Several years ago, we posted about an Atlanta couple who suffered fatal carbon monoxide poisoning after unknowingly leaving their car ignition on due to a keyless ignition. Their vehicle was a Toyota. Their adult children filed a wrongful death action after their deaths. This is only one of many such deaths and injuries caused by keyless cars. Many are aware that keyless vehicles can make it difficult for drivers to know when the vehicle ignition is off before they close the garage door and enter their homes. A keyless fob makes it possible to walk away from a running vehicle that spews dangerous toxic fumes.
The New York Times has recently published a lengthy piece about this potentially tragic convenience. As many readers know, keyless ignitions are more and more common. Carrying around a fob, rather than a key that turns the vehicle ignition on and off seems like a great improvement since turning a knob or pushing a button is all the driver needs to do to start or stop the ignition. Many newer vehicles in America are keyless. This combined with engines that are much less noisy can be a deadly, particular with older users.
When the ignition remains on in an enclosed garage, the carbon monoxide build up in a garage attached to home can become lethal and has caused death and injury. Carbon monoxide can cause serious brain damage. Carbon monoxide has no color or odor. The gas deprives vital organs, including the brain, of oxygen. Carbon monoxide poisoning may not be fatal if the victims are found early, prior to losing consciousness. But even if a person is saved from this, brain damage can result and cause victims to require lifelong care and support.
The potential for tragedy and even death, caused automotive engineers and federal regulators to seek out safety measures, such as audible warnings, to avoid the potential that the vehicle remains on in the garage. Some manufacturers include a warning to the driver that the vehicle is still on as they open the door. Others have lagged behind in protecting drivers from this potentially fatal problem.
The regulators have also lagged behind the mounting problem. Several years ago, the National Highway Traffic and Safety Administration proposed regulations that would require keyless ignition vehicles to include a warning prior to the driver leaving the vehicle. There is no requirement that vehicles be equipped with these or with automatic shut offs which according to experts would not be particularly costly to program.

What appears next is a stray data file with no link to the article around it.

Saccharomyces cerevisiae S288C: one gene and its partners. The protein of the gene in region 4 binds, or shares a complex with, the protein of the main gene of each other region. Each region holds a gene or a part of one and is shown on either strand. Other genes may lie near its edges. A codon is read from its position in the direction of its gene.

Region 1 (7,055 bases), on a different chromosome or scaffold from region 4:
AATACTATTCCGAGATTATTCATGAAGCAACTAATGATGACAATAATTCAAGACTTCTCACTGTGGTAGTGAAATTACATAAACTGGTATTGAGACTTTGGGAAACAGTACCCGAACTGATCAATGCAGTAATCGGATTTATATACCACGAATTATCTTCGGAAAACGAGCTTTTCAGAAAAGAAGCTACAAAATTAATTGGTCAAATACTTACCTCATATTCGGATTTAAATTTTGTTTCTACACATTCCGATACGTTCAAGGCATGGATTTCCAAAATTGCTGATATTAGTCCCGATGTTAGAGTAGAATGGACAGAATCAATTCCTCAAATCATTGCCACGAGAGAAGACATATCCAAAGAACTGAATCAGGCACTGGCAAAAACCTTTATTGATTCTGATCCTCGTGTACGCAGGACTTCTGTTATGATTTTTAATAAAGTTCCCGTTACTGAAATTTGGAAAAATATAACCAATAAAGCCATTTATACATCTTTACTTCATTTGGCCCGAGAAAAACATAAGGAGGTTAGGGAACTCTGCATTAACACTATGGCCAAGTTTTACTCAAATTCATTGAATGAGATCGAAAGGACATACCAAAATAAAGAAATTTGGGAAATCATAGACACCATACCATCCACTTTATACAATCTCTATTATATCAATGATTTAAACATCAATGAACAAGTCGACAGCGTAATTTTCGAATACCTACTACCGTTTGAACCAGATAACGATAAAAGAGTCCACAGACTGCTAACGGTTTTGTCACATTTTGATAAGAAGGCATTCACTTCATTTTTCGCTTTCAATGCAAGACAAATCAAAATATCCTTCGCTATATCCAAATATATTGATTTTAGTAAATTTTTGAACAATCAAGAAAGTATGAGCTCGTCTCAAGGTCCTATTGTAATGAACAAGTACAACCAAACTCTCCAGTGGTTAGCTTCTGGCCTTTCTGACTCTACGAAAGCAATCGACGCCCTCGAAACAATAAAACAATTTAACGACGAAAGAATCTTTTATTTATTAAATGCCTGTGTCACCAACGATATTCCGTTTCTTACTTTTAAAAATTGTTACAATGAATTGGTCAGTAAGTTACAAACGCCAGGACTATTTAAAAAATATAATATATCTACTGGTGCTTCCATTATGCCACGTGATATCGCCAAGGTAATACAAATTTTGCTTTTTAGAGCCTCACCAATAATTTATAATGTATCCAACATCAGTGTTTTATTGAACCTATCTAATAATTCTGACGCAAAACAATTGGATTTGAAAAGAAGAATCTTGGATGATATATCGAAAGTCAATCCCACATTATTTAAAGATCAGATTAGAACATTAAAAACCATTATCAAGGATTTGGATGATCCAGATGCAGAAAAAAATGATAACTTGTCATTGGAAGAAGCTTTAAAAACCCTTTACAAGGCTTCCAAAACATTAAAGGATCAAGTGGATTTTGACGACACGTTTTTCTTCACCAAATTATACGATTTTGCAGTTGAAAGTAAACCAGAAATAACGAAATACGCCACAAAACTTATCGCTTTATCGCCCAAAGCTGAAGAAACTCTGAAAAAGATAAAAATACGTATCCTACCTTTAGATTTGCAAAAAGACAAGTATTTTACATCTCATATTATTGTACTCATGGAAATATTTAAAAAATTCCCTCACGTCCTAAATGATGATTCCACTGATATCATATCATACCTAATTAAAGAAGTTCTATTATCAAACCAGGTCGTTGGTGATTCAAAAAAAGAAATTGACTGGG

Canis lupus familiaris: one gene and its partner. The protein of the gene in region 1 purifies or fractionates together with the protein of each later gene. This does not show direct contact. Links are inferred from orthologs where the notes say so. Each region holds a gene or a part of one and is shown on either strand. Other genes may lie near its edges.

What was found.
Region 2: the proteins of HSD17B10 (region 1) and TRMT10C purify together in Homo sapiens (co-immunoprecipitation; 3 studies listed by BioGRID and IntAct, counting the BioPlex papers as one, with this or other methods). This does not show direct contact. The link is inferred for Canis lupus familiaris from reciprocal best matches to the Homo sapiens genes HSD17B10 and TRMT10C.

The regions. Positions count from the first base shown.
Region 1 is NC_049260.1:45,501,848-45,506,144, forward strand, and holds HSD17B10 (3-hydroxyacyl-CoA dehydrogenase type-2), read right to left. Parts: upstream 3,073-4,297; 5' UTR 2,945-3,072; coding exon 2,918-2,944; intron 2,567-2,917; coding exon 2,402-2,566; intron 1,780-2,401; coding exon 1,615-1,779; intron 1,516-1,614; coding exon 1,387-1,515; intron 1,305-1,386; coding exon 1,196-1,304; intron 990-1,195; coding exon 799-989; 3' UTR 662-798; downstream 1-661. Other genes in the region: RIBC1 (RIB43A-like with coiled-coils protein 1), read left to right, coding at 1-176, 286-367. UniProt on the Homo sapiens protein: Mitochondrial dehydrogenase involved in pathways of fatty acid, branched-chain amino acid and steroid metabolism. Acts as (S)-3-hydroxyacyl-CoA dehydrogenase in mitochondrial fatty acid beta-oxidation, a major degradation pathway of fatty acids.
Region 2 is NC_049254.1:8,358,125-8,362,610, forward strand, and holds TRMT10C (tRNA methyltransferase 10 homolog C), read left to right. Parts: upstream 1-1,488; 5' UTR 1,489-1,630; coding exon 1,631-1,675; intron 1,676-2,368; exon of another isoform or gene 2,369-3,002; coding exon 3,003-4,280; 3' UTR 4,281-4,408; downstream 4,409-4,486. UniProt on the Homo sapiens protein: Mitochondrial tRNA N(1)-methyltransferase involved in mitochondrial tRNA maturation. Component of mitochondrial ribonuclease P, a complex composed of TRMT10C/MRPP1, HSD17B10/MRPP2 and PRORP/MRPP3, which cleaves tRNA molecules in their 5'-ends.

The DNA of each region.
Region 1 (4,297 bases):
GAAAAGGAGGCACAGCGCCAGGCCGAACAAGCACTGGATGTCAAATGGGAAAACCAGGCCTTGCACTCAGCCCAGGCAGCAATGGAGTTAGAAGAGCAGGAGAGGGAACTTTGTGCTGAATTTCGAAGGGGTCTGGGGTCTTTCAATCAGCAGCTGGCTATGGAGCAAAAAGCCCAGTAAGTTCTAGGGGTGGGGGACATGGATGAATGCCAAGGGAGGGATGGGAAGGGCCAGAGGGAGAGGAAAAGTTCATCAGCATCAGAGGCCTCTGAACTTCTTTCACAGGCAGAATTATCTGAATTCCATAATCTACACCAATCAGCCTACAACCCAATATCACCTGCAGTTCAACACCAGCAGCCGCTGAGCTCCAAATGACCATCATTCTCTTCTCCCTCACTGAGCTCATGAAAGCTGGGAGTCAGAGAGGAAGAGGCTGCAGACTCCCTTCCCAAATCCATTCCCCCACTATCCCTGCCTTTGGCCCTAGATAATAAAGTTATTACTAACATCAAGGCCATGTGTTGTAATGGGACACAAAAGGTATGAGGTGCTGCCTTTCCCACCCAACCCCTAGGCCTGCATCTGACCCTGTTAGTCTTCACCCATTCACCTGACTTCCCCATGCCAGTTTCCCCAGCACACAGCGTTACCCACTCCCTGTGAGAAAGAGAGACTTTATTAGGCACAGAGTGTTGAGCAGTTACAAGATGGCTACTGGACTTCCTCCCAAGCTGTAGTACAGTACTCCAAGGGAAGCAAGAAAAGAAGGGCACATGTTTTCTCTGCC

In wrongful death and related law suits, evidence has been found that some car makers have considered more effective warnings, but have not implemented them. Some have even recalled vehicles to retrofit a warning or shut off. The lawsuits are often settled so that consumers are not fully aware of the extent of this issue. The potential for this toxic danger is all the more reason to have a carbon monoxide alarm in our homes.
The investigative work done by the New York Times found that local agencies are keeping better records of fatalities and injuries. They found nearly 30 fatalities and 45 injuries directly caused by these ignitions since about 2006. But it is believed the numbers are actually higher.
Some local agencies that have dealt with these tragedies directly have engaged in public information campaigns to avoid the tragic consequences of leaving a vehicle on the garage. Carbon monoxide alarms and reminders seem to have helped in Palm Beach County, Florida where the fire department works with an older population at greater risk of harm in the use of these vehicles.
Scholle Law is committed to bringing important information about brain health and wellness to the community through this blog. We are here to help injured victims and their families.